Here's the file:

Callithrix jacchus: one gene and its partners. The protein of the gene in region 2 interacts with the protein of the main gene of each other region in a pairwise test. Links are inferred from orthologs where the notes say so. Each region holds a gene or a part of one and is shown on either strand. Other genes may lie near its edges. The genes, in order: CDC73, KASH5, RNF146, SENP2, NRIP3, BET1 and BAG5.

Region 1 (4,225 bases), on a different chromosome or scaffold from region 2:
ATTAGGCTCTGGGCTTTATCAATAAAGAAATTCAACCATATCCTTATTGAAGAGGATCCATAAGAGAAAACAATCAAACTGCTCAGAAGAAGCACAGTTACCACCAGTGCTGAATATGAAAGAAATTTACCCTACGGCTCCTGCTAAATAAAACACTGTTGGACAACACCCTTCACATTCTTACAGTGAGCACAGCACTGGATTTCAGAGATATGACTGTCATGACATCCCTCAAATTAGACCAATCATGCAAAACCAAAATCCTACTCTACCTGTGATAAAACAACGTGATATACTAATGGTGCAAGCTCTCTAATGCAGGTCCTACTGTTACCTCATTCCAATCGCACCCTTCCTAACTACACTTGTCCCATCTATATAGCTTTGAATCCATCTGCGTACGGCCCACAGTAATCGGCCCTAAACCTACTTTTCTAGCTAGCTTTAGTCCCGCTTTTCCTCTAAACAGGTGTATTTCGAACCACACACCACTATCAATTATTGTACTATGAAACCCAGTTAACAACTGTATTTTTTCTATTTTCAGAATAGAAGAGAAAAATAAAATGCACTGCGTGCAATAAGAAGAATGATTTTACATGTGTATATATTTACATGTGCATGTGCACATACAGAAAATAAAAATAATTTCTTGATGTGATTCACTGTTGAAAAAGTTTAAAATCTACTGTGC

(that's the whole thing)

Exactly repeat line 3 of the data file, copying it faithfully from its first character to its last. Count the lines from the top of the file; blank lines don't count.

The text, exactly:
ATTAGGCTCTGGGCTTTATCAATAAAGAAATTCAACCATATCCTTATTGAAGAGGATCCATAAGAGAAAACAATCAAACTGCTCAGAAGAAGCACAGTTACCACCAGTGCTGAATATGAAAGAAATTTACCCTACGGCTCCTGCTAAATAAAACACTGTTGGACAACACCCTTCACATTCTTACAGTGAGCACAGCACTGGATTTCAGAGATATGACTGTCATGACATCCCTCAAATTAGACCAATCATGCAAAACCAAAATCCTACTCTACCTGTGATAAAACAACGTGATATACTAATGGTGCAAGCTCTCTAATGCAGGTCCTACTGTTACCTCATTCCAATCGCACCCTTCCTAACTACACTTGTCCCATCTATATAGCTTTGAATCCATCTGCGTACGGCCCACAGTAATCGGCCCTAAACCTACTTTTCTAGCTAGCTTTAGTCCCGCTTTTCCTCTAAACAGGTGTATTTCGAACCACACACCACTATCAATTATTGTACTATGAAACCCAGTTAACAACTGTATTTTTTCTATTTTCAGAATAGAAGAGAAAAATAAAATGCACTGCGTGCAATAAGAAGAATGATTTTACATGTGTATATATTTACATGTGCATGTGCACATACAGAAAATAAAAATAATTTCTTGATGTGATTCACTGTTGAAAAAGTTTAAAATCTACTGTGC